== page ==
The middle compartment (the "electronics bay") would house the 95-pound dual-purpose (science & rover control) computer. A telescoping stalk would support a dish-shaped high-gain antenna, a low-gain antenna, a fascimile camera capable of generating a 360° panorama, and a vidicon camera with rangefinder.
The rear compartment (the "power bay") would include the twin externally-mounted RTGs, landing radars on its wheel hubs, and a rear-mounted terminal descent rocket motor. The rear wheel pair would, like the front pair, be steerable.
From some time before Earth launch until its second day on Mars, the three compartments would be squeezed together tightly with their wheels touching. This would enable the rover to fit within the confines of its Viking-type aeroshell.
Controllers on Earth would check out the rover during its first day after touchdown on Mars. On Day 2, they would spread out its compartments, deploy its appendages, and discard the terminal descent motors and landing radars. The JPL design team looked briefly at retaining the terminal descent rockets to enable the rover to "hop" over obstacles, but rejected this capability as being too fraught with risk.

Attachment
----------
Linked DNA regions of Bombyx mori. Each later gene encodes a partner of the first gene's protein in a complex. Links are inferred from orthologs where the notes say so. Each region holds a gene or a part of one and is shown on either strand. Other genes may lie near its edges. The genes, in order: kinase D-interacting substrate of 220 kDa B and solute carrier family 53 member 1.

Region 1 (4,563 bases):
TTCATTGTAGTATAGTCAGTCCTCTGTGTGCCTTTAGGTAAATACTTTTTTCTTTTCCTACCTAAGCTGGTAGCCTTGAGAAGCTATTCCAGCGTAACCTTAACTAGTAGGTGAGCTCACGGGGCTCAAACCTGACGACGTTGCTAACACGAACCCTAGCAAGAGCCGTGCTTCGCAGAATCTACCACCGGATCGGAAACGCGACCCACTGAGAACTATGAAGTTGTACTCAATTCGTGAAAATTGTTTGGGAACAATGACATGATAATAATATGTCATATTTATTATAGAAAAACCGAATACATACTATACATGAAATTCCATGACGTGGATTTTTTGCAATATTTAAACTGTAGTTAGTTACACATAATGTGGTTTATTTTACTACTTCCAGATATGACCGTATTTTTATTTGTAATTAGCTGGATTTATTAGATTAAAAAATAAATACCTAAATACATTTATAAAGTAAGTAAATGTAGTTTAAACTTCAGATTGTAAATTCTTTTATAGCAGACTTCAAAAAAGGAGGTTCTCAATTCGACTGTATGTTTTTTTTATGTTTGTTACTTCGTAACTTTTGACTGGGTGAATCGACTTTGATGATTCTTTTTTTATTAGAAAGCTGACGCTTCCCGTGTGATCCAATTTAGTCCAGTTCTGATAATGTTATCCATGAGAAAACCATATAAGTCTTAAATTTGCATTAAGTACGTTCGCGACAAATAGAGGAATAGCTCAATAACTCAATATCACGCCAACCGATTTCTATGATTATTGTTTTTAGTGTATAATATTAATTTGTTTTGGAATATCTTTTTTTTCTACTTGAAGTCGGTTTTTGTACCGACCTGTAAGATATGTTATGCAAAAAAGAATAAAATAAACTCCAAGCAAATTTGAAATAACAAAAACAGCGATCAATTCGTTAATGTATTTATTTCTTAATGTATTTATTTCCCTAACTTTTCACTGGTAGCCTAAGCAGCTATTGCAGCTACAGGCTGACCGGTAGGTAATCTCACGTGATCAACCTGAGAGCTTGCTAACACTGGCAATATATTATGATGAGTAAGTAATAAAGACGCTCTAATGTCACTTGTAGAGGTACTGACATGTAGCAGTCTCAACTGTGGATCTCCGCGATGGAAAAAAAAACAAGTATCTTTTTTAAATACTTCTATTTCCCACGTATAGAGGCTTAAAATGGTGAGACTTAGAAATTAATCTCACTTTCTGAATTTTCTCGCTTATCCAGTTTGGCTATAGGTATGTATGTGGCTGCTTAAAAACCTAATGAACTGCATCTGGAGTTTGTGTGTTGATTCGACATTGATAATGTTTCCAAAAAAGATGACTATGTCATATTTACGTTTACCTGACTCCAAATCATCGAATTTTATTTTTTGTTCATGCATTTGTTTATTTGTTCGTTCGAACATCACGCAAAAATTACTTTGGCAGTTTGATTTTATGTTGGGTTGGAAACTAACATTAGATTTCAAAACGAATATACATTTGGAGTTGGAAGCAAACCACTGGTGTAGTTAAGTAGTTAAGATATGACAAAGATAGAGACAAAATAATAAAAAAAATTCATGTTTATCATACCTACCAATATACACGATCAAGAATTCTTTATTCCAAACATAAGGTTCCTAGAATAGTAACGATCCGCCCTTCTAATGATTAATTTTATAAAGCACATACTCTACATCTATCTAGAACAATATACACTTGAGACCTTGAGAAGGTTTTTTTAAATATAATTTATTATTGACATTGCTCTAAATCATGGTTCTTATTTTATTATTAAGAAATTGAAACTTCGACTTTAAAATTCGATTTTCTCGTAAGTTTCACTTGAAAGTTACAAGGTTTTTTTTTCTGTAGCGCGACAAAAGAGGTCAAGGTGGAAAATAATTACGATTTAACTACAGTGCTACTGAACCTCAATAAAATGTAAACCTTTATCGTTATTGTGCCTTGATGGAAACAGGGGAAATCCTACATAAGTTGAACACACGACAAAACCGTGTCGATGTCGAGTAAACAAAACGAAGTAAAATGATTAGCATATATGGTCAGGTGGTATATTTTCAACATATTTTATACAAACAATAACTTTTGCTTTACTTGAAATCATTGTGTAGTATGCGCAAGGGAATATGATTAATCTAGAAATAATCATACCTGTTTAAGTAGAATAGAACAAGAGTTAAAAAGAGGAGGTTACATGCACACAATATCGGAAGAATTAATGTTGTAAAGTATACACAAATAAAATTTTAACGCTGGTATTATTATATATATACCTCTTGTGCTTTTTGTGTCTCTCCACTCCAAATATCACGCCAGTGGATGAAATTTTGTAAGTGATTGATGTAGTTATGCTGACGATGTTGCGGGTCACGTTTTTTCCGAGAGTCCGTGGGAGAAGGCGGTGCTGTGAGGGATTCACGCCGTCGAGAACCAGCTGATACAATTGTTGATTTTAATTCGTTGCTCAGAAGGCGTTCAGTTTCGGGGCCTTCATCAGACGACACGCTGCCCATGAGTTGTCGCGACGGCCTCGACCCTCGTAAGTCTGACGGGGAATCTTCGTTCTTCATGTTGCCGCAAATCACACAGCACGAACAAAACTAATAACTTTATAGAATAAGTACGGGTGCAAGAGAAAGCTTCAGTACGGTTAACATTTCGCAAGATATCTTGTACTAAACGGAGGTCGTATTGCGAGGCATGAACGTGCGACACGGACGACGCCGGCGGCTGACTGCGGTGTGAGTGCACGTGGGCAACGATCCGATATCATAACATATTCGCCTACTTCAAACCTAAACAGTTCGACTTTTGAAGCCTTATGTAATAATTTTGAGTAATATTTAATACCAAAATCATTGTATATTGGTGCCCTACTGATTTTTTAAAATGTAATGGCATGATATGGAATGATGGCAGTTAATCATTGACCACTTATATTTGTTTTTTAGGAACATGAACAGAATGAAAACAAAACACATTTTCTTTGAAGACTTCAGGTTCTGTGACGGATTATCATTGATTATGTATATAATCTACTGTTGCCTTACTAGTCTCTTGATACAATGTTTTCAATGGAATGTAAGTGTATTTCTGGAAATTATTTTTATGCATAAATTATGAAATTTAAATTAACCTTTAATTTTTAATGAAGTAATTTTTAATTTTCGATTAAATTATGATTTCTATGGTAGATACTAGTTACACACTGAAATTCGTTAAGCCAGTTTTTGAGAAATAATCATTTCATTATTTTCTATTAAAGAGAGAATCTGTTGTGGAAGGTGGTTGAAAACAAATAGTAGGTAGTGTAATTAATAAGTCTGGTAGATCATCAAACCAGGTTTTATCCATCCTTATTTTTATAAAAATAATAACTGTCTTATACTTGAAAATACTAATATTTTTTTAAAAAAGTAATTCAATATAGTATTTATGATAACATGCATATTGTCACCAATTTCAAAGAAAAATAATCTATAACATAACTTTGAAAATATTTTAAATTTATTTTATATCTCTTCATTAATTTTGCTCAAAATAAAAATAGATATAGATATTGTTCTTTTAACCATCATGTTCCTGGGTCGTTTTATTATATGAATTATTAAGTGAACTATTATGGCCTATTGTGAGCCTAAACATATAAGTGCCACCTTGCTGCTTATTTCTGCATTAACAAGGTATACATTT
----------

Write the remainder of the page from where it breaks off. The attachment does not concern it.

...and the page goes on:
Science operations would commence on Day 3. Mars surface operations would span one Earth year, from August 1980 to August 1981.
Controllers on Earth would guide the rover through its daily program. Operations would occur only during the martian daylight hours, when line-of-sight radio contact with Earth was possible.
Time available for operations during each 24-hour, 39-minute martian day would vary over the rover's one-Earth-year mission, as would radio-signal travel time. On 9 August 1980, for example, a rover at a site on the martian equator would remain in contact with Earth for 10.93 hours, while radio signals would need about 21 minutes to cross the gulf between the planets. In May 1981, Earth and Mars would be far apart - on opposite sides of the Sun - and radio-signal travel time would reach its maximum value of 41 minutes.
Typically, the rover would move from 50 to 100 meters at a time, then halt, image its surroundings, perform one of its science experiments, transmit its data to Earth, and then await new commands. JPL assumed that high-interest science sites would occur on average about 14 kilometers apart along its traverse route, and estimated that early in its mission the rover would travel about 300 meters per day, enabling it to traverse the distance between two science sites in 47 days. Distance traversed would, JPL optimistically assumed, rapidly increase as controllers gained confidence in their remote driving ability: the team estimated that in one Earth year its rover might traverse up to 500 kilometers.